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I am deleting a large data around 60GB from one of my innodb table which is around 70GB.

This is a rapidly growing table so i keep on inserting and deleting the records over a period of time. I cannot do DB optimization every time I delete.

So, does mysql use this deleted rows space (which is not given back to OS) for newly inserted rows?

update: innodb_file_per_table is ON already.

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Here is something to consider: you need to determine how much fragmentation exists before deciding to defragment the table or not.

The most efficient way is to measure the space usage from the OS and from INFORMATION_SCHEMA

For this example, assume the following

  • datadir is /var/lib/mysql
  • database is mydb
  • table is mytable

OS

TABLE_SIZE_OS=`ls -l /var/lib/mysql/mydb/mytable.ibd | awk '{print $5}'`
echo ${TABLE_SIZE_OS}

INFORMATION_SCHEMA

SELECT (data_length+index_length) INTO @table_size_inf
FROM information_schema.tables
WHERE table_schema'mydb'
AND table_name='mytable';
SELECT @table_size_inf;

Simply subtract @table_size_inf from TABLE_SIZE_OS to get the number of bytes unused

Since you deleted 85.7142 % of the table (60GB out of 70GB), you could then run

OPTIMIZE TABLE mydb.mtable;

innodb_file_per_table is disabled

You could do this against an entire database

cd /var/lib/mysql
IBDATA_SIZE=0
for X in `ls -l ibdata* | awk '{print $5}'` ; do (( IBDATA_SIZE += X )) ; done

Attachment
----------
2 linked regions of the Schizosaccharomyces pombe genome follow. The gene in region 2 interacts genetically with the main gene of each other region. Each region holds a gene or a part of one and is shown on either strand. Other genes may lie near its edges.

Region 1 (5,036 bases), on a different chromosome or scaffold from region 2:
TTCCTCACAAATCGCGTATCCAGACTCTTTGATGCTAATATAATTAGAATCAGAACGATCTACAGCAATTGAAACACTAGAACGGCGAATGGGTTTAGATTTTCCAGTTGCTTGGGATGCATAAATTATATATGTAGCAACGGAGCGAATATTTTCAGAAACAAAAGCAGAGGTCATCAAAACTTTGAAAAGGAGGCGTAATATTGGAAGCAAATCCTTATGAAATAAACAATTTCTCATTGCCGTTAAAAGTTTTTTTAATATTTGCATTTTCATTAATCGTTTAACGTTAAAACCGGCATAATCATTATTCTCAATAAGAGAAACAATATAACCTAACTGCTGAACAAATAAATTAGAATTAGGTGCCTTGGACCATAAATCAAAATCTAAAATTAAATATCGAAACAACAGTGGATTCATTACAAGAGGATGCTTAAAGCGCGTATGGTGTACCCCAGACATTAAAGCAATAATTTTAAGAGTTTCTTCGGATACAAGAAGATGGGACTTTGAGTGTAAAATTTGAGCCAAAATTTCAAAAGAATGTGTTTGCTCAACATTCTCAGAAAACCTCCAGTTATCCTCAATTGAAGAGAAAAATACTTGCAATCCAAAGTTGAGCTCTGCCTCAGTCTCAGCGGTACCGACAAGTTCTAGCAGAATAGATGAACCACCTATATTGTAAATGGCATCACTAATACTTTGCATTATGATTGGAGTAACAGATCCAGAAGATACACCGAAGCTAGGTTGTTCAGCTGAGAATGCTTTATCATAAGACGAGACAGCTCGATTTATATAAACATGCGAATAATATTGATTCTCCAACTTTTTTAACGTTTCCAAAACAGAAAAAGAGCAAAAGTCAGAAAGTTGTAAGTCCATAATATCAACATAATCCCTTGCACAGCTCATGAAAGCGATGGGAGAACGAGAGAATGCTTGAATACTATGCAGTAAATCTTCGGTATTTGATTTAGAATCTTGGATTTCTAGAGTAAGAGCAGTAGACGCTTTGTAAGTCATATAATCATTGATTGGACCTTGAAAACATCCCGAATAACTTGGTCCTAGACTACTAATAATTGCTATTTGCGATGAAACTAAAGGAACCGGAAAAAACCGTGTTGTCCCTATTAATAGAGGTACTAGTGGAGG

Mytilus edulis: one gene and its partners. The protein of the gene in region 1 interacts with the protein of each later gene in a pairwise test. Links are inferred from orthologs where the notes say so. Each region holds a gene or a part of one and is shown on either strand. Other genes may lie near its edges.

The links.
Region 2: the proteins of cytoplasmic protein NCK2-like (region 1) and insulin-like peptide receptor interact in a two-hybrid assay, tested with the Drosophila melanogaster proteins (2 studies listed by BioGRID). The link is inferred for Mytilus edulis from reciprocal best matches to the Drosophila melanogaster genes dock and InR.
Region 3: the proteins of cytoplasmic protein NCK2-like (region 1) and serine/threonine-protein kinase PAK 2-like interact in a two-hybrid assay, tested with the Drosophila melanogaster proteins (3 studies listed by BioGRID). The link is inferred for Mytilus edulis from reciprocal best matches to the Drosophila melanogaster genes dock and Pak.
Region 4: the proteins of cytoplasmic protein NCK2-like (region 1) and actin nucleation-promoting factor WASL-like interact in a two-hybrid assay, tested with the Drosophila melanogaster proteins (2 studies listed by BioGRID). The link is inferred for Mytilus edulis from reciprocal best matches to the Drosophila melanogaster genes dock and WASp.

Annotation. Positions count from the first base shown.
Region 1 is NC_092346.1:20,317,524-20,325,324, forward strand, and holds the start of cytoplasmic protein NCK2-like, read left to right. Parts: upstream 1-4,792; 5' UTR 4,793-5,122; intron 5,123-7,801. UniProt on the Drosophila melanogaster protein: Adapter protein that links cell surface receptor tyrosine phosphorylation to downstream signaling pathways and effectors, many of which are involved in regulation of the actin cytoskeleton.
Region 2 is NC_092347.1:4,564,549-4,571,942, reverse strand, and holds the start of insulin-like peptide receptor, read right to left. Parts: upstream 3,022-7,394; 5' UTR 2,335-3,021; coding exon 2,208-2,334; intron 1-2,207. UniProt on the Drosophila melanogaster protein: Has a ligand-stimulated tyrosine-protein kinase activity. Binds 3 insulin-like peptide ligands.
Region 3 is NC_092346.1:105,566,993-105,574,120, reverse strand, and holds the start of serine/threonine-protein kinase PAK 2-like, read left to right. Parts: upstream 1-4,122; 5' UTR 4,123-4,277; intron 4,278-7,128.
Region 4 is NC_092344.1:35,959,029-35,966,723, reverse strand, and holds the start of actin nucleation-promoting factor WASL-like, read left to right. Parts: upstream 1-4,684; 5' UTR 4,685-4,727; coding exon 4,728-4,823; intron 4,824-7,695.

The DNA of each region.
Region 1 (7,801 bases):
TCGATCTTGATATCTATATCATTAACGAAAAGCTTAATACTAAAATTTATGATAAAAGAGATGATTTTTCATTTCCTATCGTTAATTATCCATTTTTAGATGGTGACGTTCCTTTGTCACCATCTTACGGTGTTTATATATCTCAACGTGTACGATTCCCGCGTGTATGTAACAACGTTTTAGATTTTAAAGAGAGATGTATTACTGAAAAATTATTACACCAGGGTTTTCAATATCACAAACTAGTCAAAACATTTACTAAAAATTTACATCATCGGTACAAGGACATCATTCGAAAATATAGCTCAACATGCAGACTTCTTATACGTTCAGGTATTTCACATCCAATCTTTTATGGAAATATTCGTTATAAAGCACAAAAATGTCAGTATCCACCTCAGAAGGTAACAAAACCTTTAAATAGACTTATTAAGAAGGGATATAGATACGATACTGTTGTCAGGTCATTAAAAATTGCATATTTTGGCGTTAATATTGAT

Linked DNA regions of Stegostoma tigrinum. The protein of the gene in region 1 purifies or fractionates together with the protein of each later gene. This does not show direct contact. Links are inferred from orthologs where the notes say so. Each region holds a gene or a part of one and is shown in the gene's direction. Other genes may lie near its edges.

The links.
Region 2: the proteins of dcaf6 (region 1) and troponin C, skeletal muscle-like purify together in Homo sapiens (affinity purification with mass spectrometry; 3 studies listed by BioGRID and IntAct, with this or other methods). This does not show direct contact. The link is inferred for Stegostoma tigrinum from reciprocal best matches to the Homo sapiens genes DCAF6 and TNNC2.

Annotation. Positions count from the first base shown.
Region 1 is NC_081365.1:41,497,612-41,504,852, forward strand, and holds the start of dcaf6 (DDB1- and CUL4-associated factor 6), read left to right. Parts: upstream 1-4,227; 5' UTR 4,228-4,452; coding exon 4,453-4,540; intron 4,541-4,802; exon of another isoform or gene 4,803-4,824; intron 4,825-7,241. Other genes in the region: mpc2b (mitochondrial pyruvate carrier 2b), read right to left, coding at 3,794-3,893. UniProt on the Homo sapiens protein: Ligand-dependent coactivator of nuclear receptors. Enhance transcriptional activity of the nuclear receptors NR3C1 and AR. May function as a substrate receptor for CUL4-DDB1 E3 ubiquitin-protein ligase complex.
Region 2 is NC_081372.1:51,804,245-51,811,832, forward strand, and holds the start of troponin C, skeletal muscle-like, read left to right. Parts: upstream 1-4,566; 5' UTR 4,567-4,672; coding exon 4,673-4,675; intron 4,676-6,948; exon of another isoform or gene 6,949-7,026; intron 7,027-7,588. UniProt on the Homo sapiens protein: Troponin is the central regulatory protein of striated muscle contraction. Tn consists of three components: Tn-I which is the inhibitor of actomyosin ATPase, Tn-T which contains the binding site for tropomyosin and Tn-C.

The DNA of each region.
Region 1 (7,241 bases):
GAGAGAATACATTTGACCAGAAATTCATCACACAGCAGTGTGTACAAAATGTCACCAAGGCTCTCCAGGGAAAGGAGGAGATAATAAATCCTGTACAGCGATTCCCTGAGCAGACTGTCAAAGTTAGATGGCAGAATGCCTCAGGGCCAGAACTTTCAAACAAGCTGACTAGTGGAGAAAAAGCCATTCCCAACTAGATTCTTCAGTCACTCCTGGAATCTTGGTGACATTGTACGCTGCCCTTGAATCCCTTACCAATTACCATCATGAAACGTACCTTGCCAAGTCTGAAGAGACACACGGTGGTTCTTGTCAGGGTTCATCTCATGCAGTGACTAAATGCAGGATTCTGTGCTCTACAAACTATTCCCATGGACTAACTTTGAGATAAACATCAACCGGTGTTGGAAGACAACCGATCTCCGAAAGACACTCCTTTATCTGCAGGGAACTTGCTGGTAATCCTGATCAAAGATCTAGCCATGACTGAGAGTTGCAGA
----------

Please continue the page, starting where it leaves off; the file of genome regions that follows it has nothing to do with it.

SQLSTMT="SELECT SUM(data_length+index_length)"
SQLSTMT="${SQLSTMT} FROM information_schema.tables"
SQLSTMT="${SQLSTMT} WHERE engine='InnoDB'"
INNODB_SIZE=`mysql -uroot -ppassword -ANe"${SQLSTMT}"`
(( IBDATA_FRAG = IBDATA_SIZE - INNODB_SIZE ))

I have suggested stuff like this before

UPDATE 2017-01-31 07:40 EST

You just asked the following

so i am assuming , if i don't do optimization and keep on inserting data , newly inserted records will use the space which is left over by previously deleted records and table size won't grow. However it depends on the newly inserted data size and contiguous space left over by previously deleted data . Am i correct?

My answer to that is Yes. Deleted rows are simply marked and are available for reuse.

However, each 16K block would have its own internal fragmentation. Even my answer does not compute the granularity of fragmentation within 16K blocks. The more sparse a 16K block is due to deleted space, the more disk I/O InnoDB will experience in traversing 16K blocks in search of free space wide enough for row insertion.

If you are satisfied with the rate of your bulk insertions, then there is no need to OPTIMIZE TABLE that one table. If your index statistics against that table make SELECT queries bad, just run ANALYZE TABLE instead of OPTIMIZE TABLE.

  • so i am assuming , if i don't do optimization and keep on inserting data , newly inserted records will use the space which is left over by previously deleted records and table size won't grow. However it depends on the newly inserted data size and contiguous space left over by previously deleted data . Am i correct? – kasi Jan 31 '17 at 12:22
  • i understand everything you said, except last line "If your index statistics against that table make SELECT queries bad, just run ANALYZE TABLE instead of OPTIMIZE TABLE". Can you please elaborate this line. – kasi Feb 2 '17 at 8:34
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Yes, MySQL marks as deleted and it can later reuse the space, BUT the OS won't recover that space, so if tour data grows to 200 GB at some point and then you delete all the rows, MySQL will recycle that space for you, but won't give it back unless you do some dump/recover.

Here's some post on how to recover that space, if you're interested someday in recovering it: https://www.percona.com/blog/2013/09/25/how-to-reclaim-space-in-innodb-when-innodb_file_per_table-is-on/

  • yes i know about optimization. But my understanding is whether deleted space is going to be used by newly inserted records and table size won't grow . am i correct? – kasi Jan 31 '17 at 12:35

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